Sam Is Autistic. Matt Aged out of Foster Care. They're in Love and Homeless



I am not sure even where to start describing this interview. The story of this homeless couple is both wonderful and troubling. My hope is you’ll see two homeless people who’s lives from a young age were filled with surviving disabilities, abuse, and uncertainty. If we are ever going to end homelessness, we must fix families and how children are raised.

Matt and Sam are homeless in Harrisburg, Pennsylvania. Both are originally from Texas. After Matt aged out of foster care, he was sleeping in the woods on an abandoned couch. Matt enrolled himself in high school, which is amazing for any kid to put themselves through school while experiencing homelessness.

In his senior year, Matt went into a youth program he says helped him a lot, but then he started using drugs and get into trouble. Matt was kicked out back to the streets, which is where he met Sam. Matt then dropped out of school to get a job to help take care of Sam, who is autistic.

Sam left home to be with Matt. They say it was a high school love. When I asked for more details, Sam wasn’t living with family, and the situation wasn’t healthy. Sam says her mom loved drugs more than. her children and that her step-dad physically and sexually abused her.

SAM’S MOM SOLD HER TO HER BEST FRIEND WHEN SAM WAS FOUR! I put this in all caps because childhood abuse and childhood trauma play a significant role in how a person functions as an adult. It’s easy to point a finger at a homeless person judging them that their homelessness is their choice, but when you learn more about a person’s story, you’ll often find layers of childhood abuse and neglect.

Sam graduated from high school even while surviving homelessness and autism. I cannot stress enough how amazing this is. At fifteen, Sam was diagnosed with Asperger syndrome, which is a condition on the autism spectrum, with generally higher functioning.

The couple has been in and out of homeless shelters. At one point, they were kicked out of a Salvation Army shelter for not being able to pay the $7 a night, which is a homeless services model that is whacked. Some shelters now charge per night per bed. The only way people with no income can raise $7 a night is by panhandling or doing crimes.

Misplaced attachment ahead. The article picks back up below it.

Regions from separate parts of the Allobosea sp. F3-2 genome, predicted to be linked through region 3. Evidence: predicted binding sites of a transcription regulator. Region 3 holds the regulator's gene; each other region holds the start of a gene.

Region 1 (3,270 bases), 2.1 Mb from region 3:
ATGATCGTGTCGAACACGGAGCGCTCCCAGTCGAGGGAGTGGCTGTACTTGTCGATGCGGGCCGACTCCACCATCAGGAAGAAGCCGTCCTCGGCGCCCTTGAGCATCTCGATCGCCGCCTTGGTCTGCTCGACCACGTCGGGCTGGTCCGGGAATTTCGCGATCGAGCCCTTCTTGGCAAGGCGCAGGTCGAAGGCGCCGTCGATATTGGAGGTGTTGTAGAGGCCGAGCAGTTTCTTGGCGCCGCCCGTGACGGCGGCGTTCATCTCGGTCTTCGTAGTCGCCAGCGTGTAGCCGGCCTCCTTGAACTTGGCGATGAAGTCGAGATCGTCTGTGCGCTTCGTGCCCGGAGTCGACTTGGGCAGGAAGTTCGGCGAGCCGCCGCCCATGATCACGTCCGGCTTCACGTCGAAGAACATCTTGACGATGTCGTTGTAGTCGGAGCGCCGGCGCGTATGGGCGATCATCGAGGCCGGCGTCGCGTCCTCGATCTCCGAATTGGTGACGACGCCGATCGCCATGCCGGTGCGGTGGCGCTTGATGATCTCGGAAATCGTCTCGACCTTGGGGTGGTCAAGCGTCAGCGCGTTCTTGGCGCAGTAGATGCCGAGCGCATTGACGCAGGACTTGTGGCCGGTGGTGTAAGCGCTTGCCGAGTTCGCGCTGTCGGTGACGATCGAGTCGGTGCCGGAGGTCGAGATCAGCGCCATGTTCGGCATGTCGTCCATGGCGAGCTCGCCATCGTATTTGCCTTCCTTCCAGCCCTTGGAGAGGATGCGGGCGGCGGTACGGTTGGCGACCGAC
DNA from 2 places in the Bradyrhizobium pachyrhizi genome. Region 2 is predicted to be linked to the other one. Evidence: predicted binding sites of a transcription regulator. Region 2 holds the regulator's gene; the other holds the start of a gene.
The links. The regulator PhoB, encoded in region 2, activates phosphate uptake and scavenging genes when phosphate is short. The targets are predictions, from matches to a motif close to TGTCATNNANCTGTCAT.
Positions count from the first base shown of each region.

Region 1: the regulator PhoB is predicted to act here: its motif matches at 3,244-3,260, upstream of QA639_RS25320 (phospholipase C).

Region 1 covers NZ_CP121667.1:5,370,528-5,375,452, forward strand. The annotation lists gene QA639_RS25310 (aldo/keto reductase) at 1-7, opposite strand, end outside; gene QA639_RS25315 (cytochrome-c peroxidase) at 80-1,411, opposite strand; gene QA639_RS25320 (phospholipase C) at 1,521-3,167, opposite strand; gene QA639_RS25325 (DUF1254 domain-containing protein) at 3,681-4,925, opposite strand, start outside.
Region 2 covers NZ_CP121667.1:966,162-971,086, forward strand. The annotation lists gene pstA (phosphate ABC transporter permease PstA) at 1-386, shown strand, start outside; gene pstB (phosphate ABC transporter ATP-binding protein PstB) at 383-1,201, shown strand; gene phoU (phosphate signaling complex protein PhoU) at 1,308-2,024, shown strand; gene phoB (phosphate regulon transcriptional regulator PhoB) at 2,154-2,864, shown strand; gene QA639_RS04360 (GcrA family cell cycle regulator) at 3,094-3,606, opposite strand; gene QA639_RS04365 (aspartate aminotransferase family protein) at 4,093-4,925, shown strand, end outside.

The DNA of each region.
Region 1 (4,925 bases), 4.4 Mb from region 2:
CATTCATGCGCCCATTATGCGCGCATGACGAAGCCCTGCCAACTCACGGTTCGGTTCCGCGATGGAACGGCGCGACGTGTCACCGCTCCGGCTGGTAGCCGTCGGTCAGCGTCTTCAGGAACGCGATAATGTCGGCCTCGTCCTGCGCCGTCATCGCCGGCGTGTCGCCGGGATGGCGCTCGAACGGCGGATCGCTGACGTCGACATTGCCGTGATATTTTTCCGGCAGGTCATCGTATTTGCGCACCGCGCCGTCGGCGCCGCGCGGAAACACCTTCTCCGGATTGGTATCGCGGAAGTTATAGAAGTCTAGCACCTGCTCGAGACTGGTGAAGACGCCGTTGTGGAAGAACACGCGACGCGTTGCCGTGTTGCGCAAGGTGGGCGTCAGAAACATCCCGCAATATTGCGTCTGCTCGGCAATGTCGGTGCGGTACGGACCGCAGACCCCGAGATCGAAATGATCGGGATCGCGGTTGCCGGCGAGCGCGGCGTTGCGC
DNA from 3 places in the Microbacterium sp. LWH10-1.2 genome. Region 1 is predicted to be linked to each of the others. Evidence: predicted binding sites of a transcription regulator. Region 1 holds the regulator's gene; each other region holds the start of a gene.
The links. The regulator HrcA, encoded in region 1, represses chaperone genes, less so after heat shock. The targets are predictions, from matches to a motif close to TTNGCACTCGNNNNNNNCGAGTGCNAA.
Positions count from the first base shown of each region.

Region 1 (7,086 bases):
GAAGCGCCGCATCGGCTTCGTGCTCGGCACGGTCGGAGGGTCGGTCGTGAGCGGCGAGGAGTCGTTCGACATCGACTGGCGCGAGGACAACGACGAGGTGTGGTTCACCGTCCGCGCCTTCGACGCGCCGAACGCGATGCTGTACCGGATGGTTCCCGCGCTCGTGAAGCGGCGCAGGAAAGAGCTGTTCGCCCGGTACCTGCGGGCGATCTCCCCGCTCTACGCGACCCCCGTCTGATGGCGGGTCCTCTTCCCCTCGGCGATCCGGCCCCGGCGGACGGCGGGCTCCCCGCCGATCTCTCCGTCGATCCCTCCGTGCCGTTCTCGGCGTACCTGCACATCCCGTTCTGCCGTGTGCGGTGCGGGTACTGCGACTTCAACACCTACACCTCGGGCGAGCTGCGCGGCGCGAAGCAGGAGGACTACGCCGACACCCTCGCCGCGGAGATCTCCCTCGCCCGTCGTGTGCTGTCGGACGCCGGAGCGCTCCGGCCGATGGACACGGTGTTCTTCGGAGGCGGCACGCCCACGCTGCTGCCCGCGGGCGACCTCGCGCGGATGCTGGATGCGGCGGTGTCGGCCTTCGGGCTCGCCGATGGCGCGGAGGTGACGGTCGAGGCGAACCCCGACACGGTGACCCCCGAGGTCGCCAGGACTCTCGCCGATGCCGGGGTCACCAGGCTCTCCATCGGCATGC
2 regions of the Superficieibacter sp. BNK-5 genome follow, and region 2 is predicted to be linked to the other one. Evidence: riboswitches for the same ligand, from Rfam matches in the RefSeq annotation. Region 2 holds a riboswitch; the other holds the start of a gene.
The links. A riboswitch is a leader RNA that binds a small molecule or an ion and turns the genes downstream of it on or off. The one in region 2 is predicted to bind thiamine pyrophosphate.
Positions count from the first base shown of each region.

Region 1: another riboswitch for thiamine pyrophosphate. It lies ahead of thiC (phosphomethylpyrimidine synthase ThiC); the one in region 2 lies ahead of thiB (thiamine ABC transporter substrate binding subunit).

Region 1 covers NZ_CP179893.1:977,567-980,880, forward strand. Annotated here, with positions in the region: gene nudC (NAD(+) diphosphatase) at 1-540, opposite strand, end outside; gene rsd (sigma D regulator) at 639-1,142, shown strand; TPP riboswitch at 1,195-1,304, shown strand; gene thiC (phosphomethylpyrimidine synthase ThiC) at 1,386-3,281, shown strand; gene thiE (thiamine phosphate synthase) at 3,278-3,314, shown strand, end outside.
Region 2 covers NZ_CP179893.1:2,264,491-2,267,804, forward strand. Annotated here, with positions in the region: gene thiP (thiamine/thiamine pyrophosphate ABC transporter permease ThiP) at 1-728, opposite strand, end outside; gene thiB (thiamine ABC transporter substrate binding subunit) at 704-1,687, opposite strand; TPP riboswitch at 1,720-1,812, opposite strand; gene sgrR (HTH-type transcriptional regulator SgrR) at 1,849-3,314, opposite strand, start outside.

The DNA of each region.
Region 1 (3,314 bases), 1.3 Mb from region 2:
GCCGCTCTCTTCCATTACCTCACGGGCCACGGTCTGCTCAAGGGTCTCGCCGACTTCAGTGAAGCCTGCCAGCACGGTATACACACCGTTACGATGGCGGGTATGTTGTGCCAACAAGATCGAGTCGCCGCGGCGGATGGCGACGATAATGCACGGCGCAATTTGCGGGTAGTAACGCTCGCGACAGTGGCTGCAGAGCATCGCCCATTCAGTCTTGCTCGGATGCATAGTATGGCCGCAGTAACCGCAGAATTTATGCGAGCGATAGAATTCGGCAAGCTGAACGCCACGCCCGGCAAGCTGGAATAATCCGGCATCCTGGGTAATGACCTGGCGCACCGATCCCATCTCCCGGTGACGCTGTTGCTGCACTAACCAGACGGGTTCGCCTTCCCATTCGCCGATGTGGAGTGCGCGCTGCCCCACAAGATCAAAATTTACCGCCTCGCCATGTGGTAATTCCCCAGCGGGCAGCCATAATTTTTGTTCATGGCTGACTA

Matt has been in and out of trouble. Last year Sam spent the winter outside alone while Matt was in jail. The couple also gave birth to children while homeless, who were put up for adoption.

The good news is that at the time of this interview, Sam was approved for Section 8 housing and Matt had positive feedback from an employer about a possible job.

CAUTION! Some content may be offensive. Our hope is you’ll get mad enough to do something…has been a disclaimer on our website since we started in 2008. Parts of Matt’s and Sam’s story may upset you, and it should. Well, then take action to fix families and help end homelessness

Your voice can help end homelessness. If we do not fix the affordable housing crisis, homelessness will continue to get worse. Click here to tweet, email, call, or Facebook your federal and state legislators to tell them ending homelessness and creating more affordable housing is a priority to you.

#homeless #fostercare #autisim
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About Invisible People

There is a direct correlation between what the general public perceives about homelessness and how it affects policy change. Most people blame homelessness on the person experiencing it instead of the increasing shortage of affordable housing, lack of employment, a living wage, or the countless reasons that put a person at risk. This lack of understanding creates a dangerous cycle of misperception that leads to the inability to effectively address the root causes of homelessness.

Invisible People is a 501(c)(3) nonprofit dedicated to educating the public about homelessness through innovative storytelling, news, and advocacy. Since our launch in 2008, Invisible People has become a pioneer and trusted resource for inspiring action and raising awareness in support of advocacy, policy change and thoughtful dialogue around poverty in North America and the United Kingdom.

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